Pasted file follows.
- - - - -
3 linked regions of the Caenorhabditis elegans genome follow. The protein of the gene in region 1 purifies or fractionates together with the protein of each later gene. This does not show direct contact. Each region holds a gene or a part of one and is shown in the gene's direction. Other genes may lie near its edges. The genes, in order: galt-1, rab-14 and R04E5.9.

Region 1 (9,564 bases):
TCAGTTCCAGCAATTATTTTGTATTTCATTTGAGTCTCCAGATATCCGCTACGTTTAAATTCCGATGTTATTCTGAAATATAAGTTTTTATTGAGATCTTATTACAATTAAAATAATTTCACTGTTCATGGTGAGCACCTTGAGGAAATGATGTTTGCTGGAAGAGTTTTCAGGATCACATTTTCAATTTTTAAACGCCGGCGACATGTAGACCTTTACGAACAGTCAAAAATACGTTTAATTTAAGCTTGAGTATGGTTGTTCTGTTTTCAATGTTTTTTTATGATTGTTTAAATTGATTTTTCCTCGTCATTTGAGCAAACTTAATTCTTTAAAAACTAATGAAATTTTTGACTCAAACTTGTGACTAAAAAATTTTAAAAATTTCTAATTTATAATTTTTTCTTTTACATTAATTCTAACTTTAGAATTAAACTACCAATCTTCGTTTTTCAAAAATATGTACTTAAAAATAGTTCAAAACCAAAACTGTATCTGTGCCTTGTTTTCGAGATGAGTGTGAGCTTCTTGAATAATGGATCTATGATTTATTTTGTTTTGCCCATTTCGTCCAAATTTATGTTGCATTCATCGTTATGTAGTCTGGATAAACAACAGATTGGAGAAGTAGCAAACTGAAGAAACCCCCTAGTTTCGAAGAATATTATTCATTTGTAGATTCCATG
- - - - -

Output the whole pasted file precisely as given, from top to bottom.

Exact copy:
3 linked regions of the Caenorhabditis elegans genome follow. The protein of the gene in region 1 purifies or fractionates together with the protein of each later gene. This does not show direct contact. Each region holds a gene or a part of one and is shown in the gene's direction. Other genes may lie near its edges. The genes, in order: galt-1, rab-14 and R04E5.9.

Region 1 (9,564 bases):
TCAGTTCCAGCAATTATTTTGTATTTCATTTGAGTCTCCAGATATCCGCTACGTTTAAATTCCGATGTTATTCTGAAATATAAGTTTTTATTGAGATCTTATTACAATTAAAATAATTTCACTGTTCATGGTGAGCACCTTGAGGAAATGATGTTTGCTGGAAGAGTTTTCAGGATCACATTTTCAATTTTTAAACGCCGGCGACATGTAGACCTTTACGAACAGTCAAAAATACGTTTAATTTAAGCTTGAGTATGGTTGTTCTGTTTTCAATGTTTTTTTATGATTGTTTAAATTGATTTTTCCTCGTCATTTGAGCAAACTTAATTCTTTAAAAACTAATGAAATTTTTGACTCAAACTTGTGACTAAAAAATTTTAAAAATTTCTAATTTATAATTTTTTCTTTTACATTAATTCTAACTTTAGAATTAAACTACCAATCTTCGTTTTTCAAAAATATGTACTTAAAAATAGTTCAAAACCAAAACTGTATCTGTGCCTTGTTTTCGAGATGAGTGTGAGCTTCTTGAATAATGGATCTATGATTTATTTTGTTTTGCCCATTTCGTCCAAATTTATGTTGCATTCATCGTTATGTAGTCTGGATAAACAACAGATTGGAGAAGTAGCAAACTGAAGAAACCCCCTAGTTTCGAAGAATATTATTCATTTGTAGATTCCATG